By Colin Boyd Shafer
Living in Malaysia for almost two years has given me new insight into the socially constructed and highly subjective categories of “East” and “West”.
Here in Malaysia, I am – like any other “white” person – a “Westerner” from the West with Western ideas. My individuality is lost in translation.
Malaysia is a land of categorisations. Everyone is a race and a religion. For instance, due to my skin colour, it is assumed that I am Christian. Moreover, I am labelled a Westerner.
Before travelling extensively, Western to me was a style of omelette, or a movie with cowboys. Globally, however, this term gets tossed around a lot, but few people stop to consider what it really means.
This homogeneous approach to culture is not limited to Malaysia. In Canada, people often lump all Asian people together. The terms “Asian” and “Chinese” are frequently used interchangeable, and someone from Southeast Asia has likely experienced being referred to by both at one time or another.
Ethnically, although Indians from South Asia are referred to as Indian (not to be confused with Native North Americans and Amerindians of South America, the first inhabitants of North and South America), Malay, as a race, is generally unheard of outside of Southeast Asia.
And in the Spanish-speaking countries of Latin America, most people refer to all Asians as “Chinos”, loosely translated as Chinese, including Koreans, Japanese and Laotians.
Yet, the fact that such generalisations are common all over the world, doesn’t make them right, or even meaningful.
Where is the West and where is the East, anyway? Geographically, the “border” is somewhere along the Ural Mountains in Russia, but then what does that make Australia? Politically, the West is associated with democracy. Did anyone tell Cuba?
When it comes to religion, the West is presumed to be “Christian”. But explain then why synagogues, mosques and temples are found in all the major cities of the Americas and Europe? For the life of me, I cannot think of an objective definition of what Western means.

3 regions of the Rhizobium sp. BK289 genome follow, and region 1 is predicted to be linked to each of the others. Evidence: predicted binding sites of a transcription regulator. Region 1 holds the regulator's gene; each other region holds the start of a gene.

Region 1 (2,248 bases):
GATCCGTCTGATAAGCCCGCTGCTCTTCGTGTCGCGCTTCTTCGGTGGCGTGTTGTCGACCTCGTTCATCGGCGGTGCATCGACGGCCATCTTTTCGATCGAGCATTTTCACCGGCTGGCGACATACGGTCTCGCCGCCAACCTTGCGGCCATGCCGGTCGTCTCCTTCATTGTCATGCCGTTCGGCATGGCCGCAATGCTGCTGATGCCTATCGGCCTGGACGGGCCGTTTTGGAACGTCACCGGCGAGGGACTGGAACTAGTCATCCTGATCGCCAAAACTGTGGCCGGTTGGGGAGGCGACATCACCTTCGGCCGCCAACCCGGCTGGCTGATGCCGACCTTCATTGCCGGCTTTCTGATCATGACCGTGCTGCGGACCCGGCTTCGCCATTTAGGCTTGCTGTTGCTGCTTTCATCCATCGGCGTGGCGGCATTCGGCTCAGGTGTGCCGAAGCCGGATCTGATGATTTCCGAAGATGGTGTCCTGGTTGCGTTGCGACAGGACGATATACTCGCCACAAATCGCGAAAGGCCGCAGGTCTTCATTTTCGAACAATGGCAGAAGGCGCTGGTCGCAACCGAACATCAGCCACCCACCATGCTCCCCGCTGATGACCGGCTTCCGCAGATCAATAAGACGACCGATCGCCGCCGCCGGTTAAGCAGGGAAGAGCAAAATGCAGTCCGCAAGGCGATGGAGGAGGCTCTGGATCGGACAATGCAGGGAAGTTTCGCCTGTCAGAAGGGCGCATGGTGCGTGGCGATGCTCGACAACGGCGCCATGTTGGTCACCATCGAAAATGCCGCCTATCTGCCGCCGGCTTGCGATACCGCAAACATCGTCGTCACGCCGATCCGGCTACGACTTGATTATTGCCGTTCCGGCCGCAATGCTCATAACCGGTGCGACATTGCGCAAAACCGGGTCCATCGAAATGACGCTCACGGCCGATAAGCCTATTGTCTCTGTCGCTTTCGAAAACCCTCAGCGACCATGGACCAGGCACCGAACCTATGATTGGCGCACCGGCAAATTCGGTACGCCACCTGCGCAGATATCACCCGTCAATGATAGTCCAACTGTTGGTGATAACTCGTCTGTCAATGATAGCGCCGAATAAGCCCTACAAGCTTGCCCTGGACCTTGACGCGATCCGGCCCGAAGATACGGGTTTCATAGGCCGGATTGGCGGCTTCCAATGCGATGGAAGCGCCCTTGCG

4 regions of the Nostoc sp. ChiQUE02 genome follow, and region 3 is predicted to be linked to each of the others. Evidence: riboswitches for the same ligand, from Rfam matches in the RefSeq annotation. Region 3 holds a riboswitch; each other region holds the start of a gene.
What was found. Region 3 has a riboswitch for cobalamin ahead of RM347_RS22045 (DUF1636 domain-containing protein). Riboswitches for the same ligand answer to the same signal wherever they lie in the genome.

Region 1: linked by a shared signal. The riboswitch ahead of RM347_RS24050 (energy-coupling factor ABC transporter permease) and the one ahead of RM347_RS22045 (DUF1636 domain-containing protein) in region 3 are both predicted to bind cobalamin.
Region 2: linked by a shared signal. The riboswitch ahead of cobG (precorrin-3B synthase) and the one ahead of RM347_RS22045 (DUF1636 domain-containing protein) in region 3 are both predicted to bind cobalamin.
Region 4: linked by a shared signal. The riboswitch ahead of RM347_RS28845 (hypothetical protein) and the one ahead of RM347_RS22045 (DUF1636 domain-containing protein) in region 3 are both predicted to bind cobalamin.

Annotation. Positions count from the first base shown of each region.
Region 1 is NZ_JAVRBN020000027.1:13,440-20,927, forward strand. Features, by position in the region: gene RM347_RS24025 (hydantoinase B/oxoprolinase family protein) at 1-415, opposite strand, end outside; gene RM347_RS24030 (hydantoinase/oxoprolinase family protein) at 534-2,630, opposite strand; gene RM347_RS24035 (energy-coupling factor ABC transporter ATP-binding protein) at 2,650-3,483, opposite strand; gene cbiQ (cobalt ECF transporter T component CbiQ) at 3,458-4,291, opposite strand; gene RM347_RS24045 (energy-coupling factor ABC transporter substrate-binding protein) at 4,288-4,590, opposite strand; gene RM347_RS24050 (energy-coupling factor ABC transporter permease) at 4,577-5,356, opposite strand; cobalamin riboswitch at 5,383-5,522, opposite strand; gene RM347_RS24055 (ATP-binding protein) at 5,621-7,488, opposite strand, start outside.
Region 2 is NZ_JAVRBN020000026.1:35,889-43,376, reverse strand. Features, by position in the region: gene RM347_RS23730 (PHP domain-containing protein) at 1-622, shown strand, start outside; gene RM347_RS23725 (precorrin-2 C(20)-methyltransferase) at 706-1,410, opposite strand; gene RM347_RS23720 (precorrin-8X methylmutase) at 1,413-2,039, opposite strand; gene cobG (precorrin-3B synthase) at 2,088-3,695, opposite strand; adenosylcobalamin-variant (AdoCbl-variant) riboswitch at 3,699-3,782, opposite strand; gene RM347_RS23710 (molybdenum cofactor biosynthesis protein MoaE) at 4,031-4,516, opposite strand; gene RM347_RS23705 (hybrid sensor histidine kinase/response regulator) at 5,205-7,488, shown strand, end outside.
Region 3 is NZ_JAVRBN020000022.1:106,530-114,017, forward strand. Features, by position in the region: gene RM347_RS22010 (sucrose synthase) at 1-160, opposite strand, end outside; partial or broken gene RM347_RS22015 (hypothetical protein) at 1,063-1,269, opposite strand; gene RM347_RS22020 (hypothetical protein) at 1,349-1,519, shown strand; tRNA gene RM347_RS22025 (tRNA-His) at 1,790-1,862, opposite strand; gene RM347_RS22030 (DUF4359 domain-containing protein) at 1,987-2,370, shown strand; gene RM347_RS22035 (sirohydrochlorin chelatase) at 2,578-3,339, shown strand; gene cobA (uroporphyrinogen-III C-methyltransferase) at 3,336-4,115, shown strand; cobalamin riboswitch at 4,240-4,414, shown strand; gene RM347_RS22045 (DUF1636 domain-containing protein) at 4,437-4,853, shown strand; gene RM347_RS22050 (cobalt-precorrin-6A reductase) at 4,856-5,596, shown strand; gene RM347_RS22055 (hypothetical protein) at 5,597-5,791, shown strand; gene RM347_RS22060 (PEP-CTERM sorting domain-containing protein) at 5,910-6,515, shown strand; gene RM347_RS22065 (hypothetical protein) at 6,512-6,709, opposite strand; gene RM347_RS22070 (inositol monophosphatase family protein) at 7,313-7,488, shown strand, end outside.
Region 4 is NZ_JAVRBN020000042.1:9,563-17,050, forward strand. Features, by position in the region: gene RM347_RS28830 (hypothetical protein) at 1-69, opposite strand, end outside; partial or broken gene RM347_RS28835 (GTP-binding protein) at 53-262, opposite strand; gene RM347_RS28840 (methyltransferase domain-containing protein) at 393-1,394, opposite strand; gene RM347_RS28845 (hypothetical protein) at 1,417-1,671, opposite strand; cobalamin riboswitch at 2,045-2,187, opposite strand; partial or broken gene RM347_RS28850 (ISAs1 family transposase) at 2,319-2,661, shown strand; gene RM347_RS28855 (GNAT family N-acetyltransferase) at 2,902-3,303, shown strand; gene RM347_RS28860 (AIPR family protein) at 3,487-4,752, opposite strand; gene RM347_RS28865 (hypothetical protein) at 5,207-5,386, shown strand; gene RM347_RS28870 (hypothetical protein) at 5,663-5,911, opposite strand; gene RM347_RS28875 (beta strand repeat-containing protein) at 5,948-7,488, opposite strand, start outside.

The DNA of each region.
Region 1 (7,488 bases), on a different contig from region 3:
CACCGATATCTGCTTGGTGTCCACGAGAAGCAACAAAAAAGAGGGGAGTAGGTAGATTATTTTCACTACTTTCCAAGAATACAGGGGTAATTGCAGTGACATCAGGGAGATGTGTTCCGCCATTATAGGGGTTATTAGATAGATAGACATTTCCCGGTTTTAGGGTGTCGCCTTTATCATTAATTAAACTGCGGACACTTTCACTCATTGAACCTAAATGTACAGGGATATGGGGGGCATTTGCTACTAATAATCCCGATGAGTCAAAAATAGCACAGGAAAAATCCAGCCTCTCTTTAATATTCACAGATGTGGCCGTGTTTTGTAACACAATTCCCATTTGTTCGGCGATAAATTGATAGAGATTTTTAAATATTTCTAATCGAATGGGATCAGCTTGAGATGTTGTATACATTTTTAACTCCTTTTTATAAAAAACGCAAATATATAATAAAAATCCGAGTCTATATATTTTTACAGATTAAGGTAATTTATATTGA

Many Malaysians seem to love telling me what Western people think. It usually starts with the same statement: “You see, in the West people think like this, while here in the East people think like this”. And it continues along the route of liberal-Western views versus traditional-conservative Eastern beliefs.
Yet truth be told, the West is full of very pious, traditional, conservative people. In fact, conservatives back home accuse “liberals” of controlling the media and censoring conservative thought. On the flip side, I have witnessed incredible diversity of thinking in the East.
And I don’t think I’m alone in feeling that when someone tells me what I think, it really gets under my skin.
I am an individual and am able to think free and independent thoughts. Nobody else thinks just like me. Even though I am a certain shade, was born in a certain country, have membership to certain clubs or subscribe to certain philosophies – I still think independently and often outside of those categories and I urge my students to avoid making these types of sweeping generalisations.
Labelling Canada part of the West lumps Canadian ideas in the same pile as German, Finnish, Australian and American ideas. These “East” and “West” distinctions are too ambiguous.
After all, are there not major distinctions between Laos, Myanmar, Japan, China, North Korea and Malaysia? Do all the people from all these countries think alike?
Obviously, such oversimplifications do not stand up to scrutiny.
McDonalds, Starbucks, Lady Gaga, Hollywood movies and MTV are not the West. They are part of the same globalisation, modernity, capitalism, or McWorld that is taking over my native country (Canada) in the same way as it is are creeping up on Malaysia. Many people in “the West” do not relate or, or even necessarily like, what Malaysians call “the West”.
The bottom line is that societies are evolving and our world today has become a vast network of connections. Diverse ways of thinking, different religions, foods, clothes, sports, etc. are all meeting head on.
It is an exciting time and we have to make the best of it and enjoy what these new experiences have to offer. Let’s leave the West on the west side of the map, and the East on the east side and try to meet somewhere in the middle.
* Colin Boyd Shafer teaches social science at a college in Kuala Lumpur. This article first appeared in the The Malaysian Insider. It reflects the personal opinion of the writer and is distributed by the Common Ground News Service (CGNews) with permission from the author